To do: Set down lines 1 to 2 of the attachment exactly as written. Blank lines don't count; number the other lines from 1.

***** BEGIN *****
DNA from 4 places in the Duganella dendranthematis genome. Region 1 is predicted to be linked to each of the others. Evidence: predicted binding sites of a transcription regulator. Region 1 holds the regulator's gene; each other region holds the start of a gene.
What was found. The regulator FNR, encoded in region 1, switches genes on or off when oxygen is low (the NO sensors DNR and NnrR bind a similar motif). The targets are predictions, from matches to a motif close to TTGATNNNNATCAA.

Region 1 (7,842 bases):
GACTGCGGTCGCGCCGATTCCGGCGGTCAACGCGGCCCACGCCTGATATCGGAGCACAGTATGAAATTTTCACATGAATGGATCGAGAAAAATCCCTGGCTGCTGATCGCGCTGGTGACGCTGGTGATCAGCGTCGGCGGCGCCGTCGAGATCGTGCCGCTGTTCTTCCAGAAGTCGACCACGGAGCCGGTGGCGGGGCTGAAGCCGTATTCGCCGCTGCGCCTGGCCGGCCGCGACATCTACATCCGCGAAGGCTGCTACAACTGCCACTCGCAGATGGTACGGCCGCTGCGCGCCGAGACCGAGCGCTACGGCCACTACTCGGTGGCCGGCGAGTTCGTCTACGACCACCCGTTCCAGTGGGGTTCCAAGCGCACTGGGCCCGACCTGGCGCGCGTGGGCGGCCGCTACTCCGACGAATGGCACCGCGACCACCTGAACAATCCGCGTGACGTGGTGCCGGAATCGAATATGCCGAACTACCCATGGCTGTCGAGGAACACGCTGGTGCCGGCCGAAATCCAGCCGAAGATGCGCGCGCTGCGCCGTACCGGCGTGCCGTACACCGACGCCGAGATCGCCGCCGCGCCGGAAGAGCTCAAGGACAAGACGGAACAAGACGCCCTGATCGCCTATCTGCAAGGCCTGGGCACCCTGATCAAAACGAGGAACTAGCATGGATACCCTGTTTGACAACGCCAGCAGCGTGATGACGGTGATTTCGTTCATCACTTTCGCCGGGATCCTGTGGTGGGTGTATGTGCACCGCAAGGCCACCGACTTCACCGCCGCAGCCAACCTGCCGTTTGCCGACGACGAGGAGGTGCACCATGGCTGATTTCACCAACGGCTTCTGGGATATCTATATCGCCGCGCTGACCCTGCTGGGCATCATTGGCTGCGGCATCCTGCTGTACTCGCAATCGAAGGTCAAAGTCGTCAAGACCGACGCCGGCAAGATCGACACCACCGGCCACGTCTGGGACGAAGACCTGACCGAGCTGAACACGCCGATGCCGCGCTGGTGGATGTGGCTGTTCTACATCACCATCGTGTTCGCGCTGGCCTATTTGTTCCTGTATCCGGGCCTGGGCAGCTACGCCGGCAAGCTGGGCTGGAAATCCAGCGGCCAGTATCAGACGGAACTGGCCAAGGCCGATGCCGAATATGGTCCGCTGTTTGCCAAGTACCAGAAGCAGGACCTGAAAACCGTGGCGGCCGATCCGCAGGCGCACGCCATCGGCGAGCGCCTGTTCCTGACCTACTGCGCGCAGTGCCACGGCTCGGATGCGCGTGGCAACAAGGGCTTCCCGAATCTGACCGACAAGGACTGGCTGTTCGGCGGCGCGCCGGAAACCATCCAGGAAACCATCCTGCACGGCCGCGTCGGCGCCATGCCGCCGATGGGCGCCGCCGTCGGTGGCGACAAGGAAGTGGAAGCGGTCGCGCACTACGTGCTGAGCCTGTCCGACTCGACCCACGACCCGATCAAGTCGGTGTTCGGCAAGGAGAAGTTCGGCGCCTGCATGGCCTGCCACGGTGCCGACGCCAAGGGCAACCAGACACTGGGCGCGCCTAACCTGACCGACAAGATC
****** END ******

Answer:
DNA from 4 places in the Duganella dendranthematis genome. Region 1 is predicted to be linked to each of the others. Evidence: predicted binding sites of a transcription regulator. Region 1 holds the regulator's gene; each other region holds the start of a gene.
What was found. The regulator FNR, encoded in region 1, switches genes on or off when oxygen is low (the NO sensors DNR and NnrR bind a similar motif). The targets are predictions, from matches to a motif close to TTGATNNNNATCAA.